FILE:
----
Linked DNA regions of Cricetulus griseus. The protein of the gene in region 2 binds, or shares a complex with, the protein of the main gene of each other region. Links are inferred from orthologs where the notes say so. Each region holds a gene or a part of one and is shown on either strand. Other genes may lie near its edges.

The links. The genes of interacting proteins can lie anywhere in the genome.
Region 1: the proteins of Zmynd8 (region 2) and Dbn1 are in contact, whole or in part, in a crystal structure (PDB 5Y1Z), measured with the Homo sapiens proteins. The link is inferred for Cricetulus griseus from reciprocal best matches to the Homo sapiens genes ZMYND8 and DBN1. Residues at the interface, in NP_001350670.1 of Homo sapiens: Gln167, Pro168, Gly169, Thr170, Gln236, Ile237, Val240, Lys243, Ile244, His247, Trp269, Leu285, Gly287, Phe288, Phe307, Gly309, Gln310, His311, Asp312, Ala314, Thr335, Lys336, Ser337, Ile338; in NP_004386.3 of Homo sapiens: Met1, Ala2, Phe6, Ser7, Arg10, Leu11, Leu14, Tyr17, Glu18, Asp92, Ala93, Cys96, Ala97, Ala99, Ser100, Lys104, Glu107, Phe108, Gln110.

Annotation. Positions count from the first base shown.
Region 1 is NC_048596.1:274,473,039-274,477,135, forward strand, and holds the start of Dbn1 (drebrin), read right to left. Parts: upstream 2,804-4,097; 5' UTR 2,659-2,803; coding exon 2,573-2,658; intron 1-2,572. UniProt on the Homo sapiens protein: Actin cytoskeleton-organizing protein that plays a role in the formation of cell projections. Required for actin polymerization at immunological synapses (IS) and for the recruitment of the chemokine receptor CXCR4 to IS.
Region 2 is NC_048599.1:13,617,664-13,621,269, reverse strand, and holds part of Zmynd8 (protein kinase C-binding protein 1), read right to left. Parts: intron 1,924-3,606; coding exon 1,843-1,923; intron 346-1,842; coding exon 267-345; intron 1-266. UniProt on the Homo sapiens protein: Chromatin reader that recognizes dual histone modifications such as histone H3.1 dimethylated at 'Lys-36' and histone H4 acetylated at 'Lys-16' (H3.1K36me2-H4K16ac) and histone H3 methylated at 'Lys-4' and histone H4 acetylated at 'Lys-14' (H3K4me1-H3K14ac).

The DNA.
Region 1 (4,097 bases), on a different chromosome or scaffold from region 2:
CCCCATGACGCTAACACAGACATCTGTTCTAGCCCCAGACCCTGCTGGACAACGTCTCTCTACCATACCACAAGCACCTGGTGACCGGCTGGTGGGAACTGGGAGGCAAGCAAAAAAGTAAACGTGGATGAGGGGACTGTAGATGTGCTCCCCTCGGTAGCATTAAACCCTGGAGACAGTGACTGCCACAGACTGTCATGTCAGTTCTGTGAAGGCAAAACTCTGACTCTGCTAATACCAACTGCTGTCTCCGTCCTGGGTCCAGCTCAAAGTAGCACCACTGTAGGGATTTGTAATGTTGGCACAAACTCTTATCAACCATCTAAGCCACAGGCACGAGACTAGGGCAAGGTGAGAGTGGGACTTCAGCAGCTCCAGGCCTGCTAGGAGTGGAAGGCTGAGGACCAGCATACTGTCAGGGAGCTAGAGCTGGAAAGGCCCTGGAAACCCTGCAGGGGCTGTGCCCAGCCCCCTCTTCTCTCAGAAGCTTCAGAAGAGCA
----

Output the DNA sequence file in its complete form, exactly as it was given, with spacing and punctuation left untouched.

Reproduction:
Linked DNA regions of Cricetulus griseus. The protein of the gene in region 2 binds, or shares a complex with, the protein of the main gene of each other region. Links are inferred from orthologs where the notes say so. Each region holds a gene or a part of one and is shown on either strand. Other genes may lie near its edges.

The links. The genes of interacting proteins can lie anywhere in the genome.
Region 1: the proteins of Zmynd8 (region 2) and Dbn1 are in contact, whole or in part, in a crystal structure (PDB 5Y1Z), measured with the Homo sapiens proteins. The link is inferred for Cricetulus griseus from reciprocal best matches to the Homo sapiens genes ZMYND8 and DBN1. Residues at the interface, in NP_001350670.1 of Homo sapiens: Gln167, Pro168, Gly169, Thr170, Gln236, Ile237, Val240, Lys243, Ile244, His247, Trp269, Leu285, Gly287, Phe288, Phe307, Gly309, Gln310, His311, Asp312, Ala314, Thr335, Lys336, Ser337, Ile338; in NP_004386.3 of Homo sapiens: Met1, Ala2, Phe6, Ser7, Arg10, Leu11, Leu14, Tyr17, Glu18, Asp92, Ala93, Cys96, Ala97, Ala99, Ser100, Lys104, Glu107, Phe108, Gln110.

Annotation. Positions count from the first base shown.
Region 1 is NC_048596.1:274,473,039-274,477,135, forward strand, and holds the start of Dbn1 (drebrin), read right to left. Parts: upstream 2,804-4,097; 5' UTR 2,659-2,803; coding exon 2,573-2,658; intron 1-2,572. UniProt on the Homo sapiens protein: Actin cytoskeleton-organizing protein that plays a role in the formation of cell projections. Required for actin polymerization at immunological synapses (IS) and for the recruitment of the chemokine receptor CXCR4 to IS.
Region 2 is NC_048599.1:13,617,664-13,621,269, reverse strand, and holds part of Zmynd8 (protein kinase C-binding protein 1), read right to left. Parts: intron 1,924-3,606; coding exon 1,843-1,923; intron 346-1,842; coding exon 267-345; intron 1-266. UniProt on the Homo sapiens protein: Chromatin reader that recognizes dual histone modifications such as histone H3.1 dimethylated at 'Lys-36' and histone H4 acetylated at 'Lys-16' (H3.1K36me2-H4K16ac) and histone H3 methylated at 'Lys-4' and histone H4 acetylated at 'Lys-14' (H3K4me1-H3K14ac).

The DNA.
Region 1 (4,097 bases), on a different chromosome or scaffold from region 2:
CCCCATGACGCTAACACAGACATCTGTTCTAGCCCCAGACCCTGCTGGACAACGTCTCTCTACCATACCACAAGCACCTGGTGACCGGCTGGTGGGAACTGGGAGGCAAGCAAAAAAGTAAACGTGGATGAGGGGACTGTAGATGTGCTCCCCTCGGTAGCATTAAACCCTGGAGACAGTGACTGCCACAGACTGTCATGTCAGTTCTGTGAAGGCAAAACTCTGACTCTGCTAATACCAACTGCTGTCTCCGTCCTGGGTCCAGCTCAAAGTAGCACCACTGTAGGGATTTGTAATGTTGGCACAAACTCTTATCAACCATCTAAGCCACAGGCACGAGACTAGGGCAAGGTGAGAGTGGGACTTCAGCAGCTCCAGGCCTGCTAGGAGTGGAAGGCTGAGGACCAGCATACTGTCAGGGAGCTAGAGCTGGAAAGGCCCTGGAAACCCTGCAGGGGCTGTGCCCAGCCCCCTCTTCTCTCAGAAGCTTCAGAAGAGCA